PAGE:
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Wikipedia for Schools

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The Wikipedia for Schools project is an effort to distill the vast content of Wikipedia onto one DVD. This single-DVD version is very portable, and can be used in schools worldwide, though its focus on articles written in English probably limits its global appeal. The project focuses on children, and what's most interesting (and appropriate) for them in a school environment; project volunteers selected articles for quality and appropriateness, then manually reviewed them for content (avoiding "adult" topics and obvious vandalism). But what happens when Wikipedia is compressed like this? Is it really a useful encyclopedia when it's whittled down to only 5,500 articles (versus the 2.5 million plus available online in English)?

Well, have a look for yourself. The project includes both a Title Word Index and the aforelinked Visual Subject Index. As a test, I thought of a few potential study topics and then tried to find them on the Wikipedia for Schools site. Here are the results:

Afghanistan

There's a lot going on in Afghanistan these days. A student could do a paper on the country's history, the current war, its relationship with Pakistan, influence of drugs on the economy, and so on. So let's see what we can find on the country. Starting with the visual index I wasn't sure whether to choose Geography or Countries, but I went with the latter. From there I selected Asia, and Afghanistan. The article is quite good -- it's truly an encyclopedia-quality entry on the country, with tons of detailed information, images, and specific data. All the topics I mentioned above are at least mentioned, and there's certainly enough information for a complete school report on the country. So that's one win.

Space Shuttle: Challenger

I'm a student of disasters, so I wanted to see whether Challenger ranked highly enough to be included in the selection. I wasn't sure where to find this in the visual index -- is it under History, Design and Technology, Science, or what? So I turned to the title word index and chose "S" and "p" to form a search beginning with "Sp" (for Space Shuttle). Sure enough, entries entitled Space Shuttle Challenger and Space Shuttle Challenger disaster were right there. The articles are excellent, particularly the one covering the disaster in detail. This is college-level material.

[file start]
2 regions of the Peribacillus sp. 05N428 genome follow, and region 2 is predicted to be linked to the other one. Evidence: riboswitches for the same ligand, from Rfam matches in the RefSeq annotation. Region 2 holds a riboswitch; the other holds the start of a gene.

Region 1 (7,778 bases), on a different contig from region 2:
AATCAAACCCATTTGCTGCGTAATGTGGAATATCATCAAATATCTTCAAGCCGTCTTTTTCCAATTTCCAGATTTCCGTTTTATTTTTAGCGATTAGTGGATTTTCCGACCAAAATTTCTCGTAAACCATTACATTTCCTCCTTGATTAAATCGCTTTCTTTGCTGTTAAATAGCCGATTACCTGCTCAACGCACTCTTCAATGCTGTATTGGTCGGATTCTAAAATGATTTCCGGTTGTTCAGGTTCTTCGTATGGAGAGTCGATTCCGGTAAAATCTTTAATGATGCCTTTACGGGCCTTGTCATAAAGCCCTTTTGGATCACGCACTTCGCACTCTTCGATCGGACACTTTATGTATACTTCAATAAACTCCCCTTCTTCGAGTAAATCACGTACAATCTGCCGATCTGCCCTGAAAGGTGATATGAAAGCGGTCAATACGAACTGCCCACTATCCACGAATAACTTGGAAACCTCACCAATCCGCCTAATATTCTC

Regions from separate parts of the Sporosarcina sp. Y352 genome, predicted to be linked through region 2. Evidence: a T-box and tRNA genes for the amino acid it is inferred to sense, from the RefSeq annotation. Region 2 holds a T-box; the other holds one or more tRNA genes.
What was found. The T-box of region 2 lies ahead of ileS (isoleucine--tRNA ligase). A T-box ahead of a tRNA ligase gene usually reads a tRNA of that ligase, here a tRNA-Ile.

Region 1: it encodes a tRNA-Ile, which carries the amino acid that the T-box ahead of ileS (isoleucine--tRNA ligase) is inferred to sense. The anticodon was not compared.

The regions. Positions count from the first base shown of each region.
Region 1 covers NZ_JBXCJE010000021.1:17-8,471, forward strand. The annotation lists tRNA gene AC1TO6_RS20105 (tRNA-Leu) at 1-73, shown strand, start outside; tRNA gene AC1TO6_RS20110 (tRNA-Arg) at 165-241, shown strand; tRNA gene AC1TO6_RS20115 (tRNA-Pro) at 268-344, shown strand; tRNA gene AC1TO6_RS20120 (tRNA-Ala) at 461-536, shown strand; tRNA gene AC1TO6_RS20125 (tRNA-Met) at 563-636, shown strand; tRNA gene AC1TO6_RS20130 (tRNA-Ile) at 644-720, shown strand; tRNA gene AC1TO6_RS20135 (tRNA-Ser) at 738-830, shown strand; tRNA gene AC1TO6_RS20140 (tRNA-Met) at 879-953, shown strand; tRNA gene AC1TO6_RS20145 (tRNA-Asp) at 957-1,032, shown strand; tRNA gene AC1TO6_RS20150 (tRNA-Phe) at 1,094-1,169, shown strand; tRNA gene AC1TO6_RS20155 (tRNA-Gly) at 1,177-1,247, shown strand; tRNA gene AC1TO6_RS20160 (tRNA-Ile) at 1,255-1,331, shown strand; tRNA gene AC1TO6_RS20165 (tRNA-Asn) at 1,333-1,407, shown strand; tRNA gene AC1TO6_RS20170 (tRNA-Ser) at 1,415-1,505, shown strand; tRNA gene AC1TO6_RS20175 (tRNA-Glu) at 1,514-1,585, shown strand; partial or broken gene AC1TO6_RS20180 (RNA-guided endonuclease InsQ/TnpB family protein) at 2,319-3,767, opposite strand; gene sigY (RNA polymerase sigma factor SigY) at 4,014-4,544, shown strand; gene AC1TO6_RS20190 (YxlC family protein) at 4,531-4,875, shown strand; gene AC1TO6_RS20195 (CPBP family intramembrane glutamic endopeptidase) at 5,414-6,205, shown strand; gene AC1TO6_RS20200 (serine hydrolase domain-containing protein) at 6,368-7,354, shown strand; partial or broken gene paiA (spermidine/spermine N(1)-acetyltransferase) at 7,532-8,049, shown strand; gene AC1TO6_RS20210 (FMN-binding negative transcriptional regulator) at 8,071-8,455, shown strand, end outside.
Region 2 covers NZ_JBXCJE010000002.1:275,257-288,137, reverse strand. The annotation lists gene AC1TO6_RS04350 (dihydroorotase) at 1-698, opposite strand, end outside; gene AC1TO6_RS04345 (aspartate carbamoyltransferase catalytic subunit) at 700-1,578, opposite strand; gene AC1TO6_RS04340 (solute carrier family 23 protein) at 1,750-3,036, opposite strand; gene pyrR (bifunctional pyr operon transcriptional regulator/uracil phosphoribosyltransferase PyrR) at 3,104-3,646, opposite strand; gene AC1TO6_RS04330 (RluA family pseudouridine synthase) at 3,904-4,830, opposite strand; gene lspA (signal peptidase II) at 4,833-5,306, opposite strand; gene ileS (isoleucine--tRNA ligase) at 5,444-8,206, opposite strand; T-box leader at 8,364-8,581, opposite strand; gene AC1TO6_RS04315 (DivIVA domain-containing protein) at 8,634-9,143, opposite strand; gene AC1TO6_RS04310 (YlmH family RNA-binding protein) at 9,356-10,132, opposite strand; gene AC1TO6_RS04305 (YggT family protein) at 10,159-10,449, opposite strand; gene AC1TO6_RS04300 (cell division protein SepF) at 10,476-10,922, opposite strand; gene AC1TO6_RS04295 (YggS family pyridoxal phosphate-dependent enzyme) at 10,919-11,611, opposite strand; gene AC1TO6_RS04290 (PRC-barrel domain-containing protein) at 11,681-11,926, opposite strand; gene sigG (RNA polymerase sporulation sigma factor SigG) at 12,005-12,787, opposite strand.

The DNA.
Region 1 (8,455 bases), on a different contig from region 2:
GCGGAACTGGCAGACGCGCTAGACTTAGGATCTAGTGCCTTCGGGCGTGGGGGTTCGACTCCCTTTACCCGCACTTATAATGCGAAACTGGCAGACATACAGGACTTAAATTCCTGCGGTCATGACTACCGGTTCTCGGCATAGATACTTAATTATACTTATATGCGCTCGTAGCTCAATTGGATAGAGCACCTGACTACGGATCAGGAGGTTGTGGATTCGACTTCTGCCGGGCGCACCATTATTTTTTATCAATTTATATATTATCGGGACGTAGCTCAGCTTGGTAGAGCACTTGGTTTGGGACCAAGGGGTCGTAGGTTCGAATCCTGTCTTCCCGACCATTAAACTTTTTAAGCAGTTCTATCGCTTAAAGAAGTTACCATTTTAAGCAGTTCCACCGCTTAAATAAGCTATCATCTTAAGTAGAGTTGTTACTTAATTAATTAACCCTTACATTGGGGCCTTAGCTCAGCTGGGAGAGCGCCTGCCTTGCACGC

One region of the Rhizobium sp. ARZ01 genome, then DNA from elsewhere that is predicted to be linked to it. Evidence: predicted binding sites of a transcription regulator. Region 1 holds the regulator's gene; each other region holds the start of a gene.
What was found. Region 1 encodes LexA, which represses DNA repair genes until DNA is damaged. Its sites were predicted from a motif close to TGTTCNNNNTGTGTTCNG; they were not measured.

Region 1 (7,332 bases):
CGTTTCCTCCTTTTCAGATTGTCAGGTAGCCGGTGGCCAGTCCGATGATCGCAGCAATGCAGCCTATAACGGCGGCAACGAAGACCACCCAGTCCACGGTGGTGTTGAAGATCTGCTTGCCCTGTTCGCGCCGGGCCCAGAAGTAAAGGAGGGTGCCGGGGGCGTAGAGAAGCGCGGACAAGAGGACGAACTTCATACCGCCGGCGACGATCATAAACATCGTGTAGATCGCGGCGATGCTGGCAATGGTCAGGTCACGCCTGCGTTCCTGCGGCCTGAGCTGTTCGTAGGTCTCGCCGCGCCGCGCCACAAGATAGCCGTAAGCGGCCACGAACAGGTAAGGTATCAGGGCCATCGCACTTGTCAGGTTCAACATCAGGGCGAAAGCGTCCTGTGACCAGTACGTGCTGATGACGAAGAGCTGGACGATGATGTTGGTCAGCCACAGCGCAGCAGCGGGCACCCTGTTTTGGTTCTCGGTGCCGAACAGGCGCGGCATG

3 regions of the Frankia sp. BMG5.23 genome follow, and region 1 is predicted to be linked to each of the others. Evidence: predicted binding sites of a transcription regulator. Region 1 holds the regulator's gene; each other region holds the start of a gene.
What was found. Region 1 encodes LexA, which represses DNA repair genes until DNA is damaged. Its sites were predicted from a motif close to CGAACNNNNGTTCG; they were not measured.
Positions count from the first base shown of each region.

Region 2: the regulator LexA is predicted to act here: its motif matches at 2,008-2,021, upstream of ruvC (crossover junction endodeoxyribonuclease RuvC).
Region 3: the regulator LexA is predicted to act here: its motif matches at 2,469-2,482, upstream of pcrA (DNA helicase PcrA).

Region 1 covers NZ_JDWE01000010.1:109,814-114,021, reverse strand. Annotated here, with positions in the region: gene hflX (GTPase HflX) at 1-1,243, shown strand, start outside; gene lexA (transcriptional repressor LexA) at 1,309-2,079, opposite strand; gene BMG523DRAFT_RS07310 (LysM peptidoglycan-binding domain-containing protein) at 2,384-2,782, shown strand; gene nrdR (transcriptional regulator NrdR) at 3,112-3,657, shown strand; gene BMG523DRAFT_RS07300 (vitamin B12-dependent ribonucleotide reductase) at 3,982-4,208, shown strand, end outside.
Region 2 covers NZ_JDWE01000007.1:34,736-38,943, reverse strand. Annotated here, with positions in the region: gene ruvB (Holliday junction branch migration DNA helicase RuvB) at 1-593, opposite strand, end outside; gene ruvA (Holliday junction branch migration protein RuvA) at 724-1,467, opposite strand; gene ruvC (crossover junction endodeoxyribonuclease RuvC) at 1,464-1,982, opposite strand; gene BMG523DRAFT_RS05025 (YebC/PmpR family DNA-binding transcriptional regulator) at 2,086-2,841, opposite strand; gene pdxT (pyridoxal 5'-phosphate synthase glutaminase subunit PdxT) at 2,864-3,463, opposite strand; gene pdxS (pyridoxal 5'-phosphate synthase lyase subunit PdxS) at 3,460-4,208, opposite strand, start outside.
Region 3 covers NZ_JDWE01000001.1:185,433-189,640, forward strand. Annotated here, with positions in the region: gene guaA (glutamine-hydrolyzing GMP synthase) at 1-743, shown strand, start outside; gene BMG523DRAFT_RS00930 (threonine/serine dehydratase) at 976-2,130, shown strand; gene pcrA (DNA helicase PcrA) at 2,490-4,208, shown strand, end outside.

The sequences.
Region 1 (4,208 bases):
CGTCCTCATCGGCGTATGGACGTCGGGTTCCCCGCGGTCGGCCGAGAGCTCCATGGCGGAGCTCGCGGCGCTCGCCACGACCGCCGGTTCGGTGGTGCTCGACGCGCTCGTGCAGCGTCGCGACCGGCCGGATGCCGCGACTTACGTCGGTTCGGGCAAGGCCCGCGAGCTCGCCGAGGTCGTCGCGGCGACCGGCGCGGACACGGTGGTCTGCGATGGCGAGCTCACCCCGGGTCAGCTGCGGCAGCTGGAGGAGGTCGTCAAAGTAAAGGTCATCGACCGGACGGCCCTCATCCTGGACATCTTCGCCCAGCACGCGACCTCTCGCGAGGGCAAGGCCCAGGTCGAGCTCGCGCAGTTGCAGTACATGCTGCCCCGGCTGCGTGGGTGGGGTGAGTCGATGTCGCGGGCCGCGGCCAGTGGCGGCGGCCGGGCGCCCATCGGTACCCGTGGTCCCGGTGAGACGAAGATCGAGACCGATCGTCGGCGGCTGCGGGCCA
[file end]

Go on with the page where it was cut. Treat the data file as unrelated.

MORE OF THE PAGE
Sarah Palin/Joe Biden

Since the Wikipedia for Schools selection requires a manual effort to select and review articles, I wondered whether recently-prominent people would make the cut. Is it possible to get relevant information on Vice Presidential picks (particularly Sarah Palin, who wasn't nationally known until quite recently) from this encyclopedia, or would we have to go online? As it turns out, the online source is clearly better for these people. Palin isn't mentioned at all in the Wikipedia for Schools selection (at least, according to a Google Search over the selection). Biden is mentioned six times but doesn't merit his own article. The most prominent mentions of Biden come in the articles on Barack Obama and the US Senate in a section about age qualifications for joining the senate (Biden had just turned 30 when he was sworn in). So I suppose the online version of Wikipedia is still necessary for some research topics. (For the record, the online articles on Palin and Biden are stunningly detailed.)